#41 The Goose Necked Barnacle (Lepas anatifera) Wildlife of the Solway
Wildlife of the Solway Firth by Mark Vollers
The Goose Necked Barnacle Lepas anatifera
This curious and unusual ocean living crustacean is found in tropical and subtropical seas worldwide, attaching itself in sometimes large colonies to pieces of flotsam like wood, bottles and even the hulls of slow moving ships. The shell may grow to be 5cm long.
Sometimes, particularly after a long period of strong westerly winds they are cast up on our Solway Firth strandline where they soon perish unless rescued by passers- by. This has certainly been the case this Winter with members of the public bringing examples into the aquarium at Maryport for identification.
We have as a result been able to keep a good number alive and on display in special tanks with currents to keep their food in suspension.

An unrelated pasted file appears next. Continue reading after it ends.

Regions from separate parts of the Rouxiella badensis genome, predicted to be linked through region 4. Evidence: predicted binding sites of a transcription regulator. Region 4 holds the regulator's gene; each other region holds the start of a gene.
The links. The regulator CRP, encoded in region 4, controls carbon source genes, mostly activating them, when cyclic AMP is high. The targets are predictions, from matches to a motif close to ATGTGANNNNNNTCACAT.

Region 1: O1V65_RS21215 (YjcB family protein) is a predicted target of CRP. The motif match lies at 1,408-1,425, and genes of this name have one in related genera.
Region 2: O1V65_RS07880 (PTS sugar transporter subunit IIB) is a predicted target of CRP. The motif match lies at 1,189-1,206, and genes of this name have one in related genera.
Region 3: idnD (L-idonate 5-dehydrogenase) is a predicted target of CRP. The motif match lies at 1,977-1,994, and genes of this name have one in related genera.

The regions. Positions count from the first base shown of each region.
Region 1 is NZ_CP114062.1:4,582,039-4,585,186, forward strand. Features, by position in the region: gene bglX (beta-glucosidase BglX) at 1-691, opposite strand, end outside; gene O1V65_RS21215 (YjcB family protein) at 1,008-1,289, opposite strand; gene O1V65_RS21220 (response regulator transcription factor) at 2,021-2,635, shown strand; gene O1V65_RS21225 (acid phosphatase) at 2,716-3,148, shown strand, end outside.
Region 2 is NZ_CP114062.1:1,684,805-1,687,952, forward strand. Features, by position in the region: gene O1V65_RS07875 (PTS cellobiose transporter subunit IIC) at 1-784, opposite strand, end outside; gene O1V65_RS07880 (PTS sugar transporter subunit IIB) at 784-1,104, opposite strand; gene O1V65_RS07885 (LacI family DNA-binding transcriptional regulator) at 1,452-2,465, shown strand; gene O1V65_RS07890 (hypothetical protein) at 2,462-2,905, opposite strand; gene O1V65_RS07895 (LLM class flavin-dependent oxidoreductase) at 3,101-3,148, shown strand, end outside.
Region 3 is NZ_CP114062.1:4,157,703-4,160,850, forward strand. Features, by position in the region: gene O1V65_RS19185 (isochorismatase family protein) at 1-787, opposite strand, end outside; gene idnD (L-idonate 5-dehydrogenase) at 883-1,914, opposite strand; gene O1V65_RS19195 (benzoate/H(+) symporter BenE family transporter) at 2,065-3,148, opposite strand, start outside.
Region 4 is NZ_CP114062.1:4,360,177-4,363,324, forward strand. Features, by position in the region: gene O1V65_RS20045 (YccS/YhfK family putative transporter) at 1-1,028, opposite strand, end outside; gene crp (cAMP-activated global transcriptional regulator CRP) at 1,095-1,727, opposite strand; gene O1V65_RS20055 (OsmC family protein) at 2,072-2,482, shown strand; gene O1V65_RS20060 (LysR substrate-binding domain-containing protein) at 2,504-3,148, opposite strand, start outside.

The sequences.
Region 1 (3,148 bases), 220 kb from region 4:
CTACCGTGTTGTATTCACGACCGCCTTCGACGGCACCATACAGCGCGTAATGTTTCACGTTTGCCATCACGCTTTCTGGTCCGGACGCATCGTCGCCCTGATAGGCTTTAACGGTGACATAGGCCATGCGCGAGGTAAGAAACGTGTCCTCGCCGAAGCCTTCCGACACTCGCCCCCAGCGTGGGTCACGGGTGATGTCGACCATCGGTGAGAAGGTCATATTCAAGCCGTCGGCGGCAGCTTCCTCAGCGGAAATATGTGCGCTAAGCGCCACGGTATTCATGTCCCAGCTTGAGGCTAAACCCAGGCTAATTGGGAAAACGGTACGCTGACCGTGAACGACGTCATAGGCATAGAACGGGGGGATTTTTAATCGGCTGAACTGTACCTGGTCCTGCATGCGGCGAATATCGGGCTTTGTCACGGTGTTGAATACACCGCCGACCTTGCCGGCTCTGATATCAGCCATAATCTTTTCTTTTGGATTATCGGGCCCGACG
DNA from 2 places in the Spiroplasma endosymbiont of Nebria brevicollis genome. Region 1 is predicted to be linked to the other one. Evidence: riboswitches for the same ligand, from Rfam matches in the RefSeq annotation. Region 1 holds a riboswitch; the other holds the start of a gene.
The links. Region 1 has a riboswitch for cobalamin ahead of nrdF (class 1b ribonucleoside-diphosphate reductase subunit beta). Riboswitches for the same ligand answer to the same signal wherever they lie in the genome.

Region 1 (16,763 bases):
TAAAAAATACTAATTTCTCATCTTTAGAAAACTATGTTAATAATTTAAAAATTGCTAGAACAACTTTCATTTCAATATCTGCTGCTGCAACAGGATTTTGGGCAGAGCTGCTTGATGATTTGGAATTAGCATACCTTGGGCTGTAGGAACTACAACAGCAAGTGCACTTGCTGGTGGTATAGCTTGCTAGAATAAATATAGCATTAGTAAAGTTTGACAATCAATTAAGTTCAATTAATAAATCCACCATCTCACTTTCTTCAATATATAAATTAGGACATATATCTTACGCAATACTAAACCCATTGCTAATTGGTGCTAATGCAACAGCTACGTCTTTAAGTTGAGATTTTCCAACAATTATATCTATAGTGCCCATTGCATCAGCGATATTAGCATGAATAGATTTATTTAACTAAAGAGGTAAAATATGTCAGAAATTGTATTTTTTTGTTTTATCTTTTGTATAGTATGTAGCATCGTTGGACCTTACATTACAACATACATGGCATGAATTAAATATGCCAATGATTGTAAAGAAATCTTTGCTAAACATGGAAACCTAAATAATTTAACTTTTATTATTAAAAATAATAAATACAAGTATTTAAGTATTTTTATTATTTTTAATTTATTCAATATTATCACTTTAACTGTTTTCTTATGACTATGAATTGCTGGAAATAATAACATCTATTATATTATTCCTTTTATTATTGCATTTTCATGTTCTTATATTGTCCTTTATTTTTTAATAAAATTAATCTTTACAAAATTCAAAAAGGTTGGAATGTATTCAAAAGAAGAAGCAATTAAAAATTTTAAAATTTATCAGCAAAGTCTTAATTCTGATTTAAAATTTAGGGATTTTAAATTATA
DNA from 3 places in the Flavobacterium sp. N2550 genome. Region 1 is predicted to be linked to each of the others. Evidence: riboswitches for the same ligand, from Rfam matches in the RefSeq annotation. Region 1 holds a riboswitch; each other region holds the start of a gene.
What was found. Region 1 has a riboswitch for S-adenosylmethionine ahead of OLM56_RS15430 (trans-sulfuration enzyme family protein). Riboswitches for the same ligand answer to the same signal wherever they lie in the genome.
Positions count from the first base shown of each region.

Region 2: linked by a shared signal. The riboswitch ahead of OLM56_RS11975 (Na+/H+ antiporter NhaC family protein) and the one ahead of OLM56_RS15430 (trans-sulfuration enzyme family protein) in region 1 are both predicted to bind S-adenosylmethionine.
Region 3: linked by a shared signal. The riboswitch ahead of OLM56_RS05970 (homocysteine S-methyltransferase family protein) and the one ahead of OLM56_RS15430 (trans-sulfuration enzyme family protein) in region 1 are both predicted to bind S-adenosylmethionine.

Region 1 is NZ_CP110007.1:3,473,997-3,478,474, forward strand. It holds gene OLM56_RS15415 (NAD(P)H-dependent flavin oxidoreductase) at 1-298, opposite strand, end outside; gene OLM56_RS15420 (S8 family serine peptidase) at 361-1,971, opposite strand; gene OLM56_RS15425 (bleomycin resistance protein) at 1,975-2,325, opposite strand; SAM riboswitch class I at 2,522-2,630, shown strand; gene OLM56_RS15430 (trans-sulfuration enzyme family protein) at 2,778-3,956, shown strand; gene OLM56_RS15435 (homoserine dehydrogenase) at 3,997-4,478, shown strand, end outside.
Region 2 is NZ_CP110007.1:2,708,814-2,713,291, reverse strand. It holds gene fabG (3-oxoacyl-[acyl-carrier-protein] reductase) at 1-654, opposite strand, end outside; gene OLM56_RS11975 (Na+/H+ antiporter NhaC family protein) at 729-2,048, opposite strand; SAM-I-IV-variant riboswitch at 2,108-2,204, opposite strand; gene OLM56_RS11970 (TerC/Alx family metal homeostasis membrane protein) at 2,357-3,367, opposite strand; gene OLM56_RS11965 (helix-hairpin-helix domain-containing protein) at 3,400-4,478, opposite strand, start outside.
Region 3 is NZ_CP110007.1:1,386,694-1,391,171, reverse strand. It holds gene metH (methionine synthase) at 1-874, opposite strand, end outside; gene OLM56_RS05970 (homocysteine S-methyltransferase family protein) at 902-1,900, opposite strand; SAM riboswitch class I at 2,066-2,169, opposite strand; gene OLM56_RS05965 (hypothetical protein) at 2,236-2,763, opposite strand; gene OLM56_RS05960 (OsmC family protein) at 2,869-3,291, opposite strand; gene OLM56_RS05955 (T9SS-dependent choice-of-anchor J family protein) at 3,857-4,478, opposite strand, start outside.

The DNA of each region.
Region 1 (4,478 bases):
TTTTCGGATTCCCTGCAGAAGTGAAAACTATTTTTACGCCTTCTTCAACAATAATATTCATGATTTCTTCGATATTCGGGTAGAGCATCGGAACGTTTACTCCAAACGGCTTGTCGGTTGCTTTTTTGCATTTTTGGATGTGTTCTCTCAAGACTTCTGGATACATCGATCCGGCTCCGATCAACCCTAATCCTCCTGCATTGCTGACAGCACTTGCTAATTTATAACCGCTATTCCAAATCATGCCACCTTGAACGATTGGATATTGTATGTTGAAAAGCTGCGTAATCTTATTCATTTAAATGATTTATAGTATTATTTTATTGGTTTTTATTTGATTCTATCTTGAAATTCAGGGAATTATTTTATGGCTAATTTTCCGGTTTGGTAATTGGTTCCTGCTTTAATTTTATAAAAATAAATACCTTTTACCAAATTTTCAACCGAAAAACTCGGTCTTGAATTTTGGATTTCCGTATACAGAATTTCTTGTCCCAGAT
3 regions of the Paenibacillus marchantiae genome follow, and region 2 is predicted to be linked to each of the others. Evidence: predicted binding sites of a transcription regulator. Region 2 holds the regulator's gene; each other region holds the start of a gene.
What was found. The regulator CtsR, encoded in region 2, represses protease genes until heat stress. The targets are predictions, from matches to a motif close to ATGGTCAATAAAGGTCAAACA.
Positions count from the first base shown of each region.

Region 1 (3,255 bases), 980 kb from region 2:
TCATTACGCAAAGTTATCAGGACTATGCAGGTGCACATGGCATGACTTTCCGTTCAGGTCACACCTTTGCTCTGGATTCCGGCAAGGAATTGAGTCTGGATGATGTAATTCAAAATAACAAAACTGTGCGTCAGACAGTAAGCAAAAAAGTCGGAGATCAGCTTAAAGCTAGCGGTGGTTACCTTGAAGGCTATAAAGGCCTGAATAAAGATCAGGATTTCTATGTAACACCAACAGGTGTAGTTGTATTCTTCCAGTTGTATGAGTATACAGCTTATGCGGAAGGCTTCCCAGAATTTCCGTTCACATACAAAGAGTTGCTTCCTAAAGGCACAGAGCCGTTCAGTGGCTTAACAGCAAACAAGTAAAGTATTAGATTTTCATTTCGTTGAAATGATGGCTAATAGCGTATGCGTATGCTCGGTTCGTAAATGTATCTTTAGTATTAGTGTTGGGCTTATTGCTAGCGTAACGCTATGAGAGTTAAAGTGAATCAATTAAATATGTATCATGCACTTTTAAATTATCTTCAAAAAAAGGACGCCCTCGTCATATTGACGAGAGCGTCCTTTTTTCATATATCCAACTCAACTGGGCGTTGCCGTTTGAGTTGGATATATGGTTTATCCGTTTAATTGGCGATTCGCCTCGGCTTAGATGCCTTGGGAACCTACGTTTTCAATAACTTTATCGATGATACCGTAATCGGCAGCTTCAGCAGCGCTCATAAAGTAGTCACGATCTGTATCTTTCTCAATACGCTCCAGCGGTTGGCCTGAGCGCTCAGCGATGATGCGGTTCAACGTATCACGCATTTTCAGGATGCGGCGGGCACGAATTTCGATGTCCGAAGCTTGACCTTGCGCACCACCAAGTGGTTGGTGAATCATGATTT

Within the bunch of barnacles we noticed a strange looking crab which is called the Columbus crab.
This has evolved to take advantage of the shelter and food on offer.
The common name derives from it’s long flexible stalk ( peduncle) which is it’s method of attachment and can be up to 30cm long . In olden times before we knew that Barnacle geese bred in the Arctic, a plausible explanation took hold that this barnacle was in fact the juvenile stage of this goose!
They filter the water by grasping movements of their modified legs which work like a sieve to capture plankton and other passing organic matter. In some countries they are collected and eaten as a delicacy.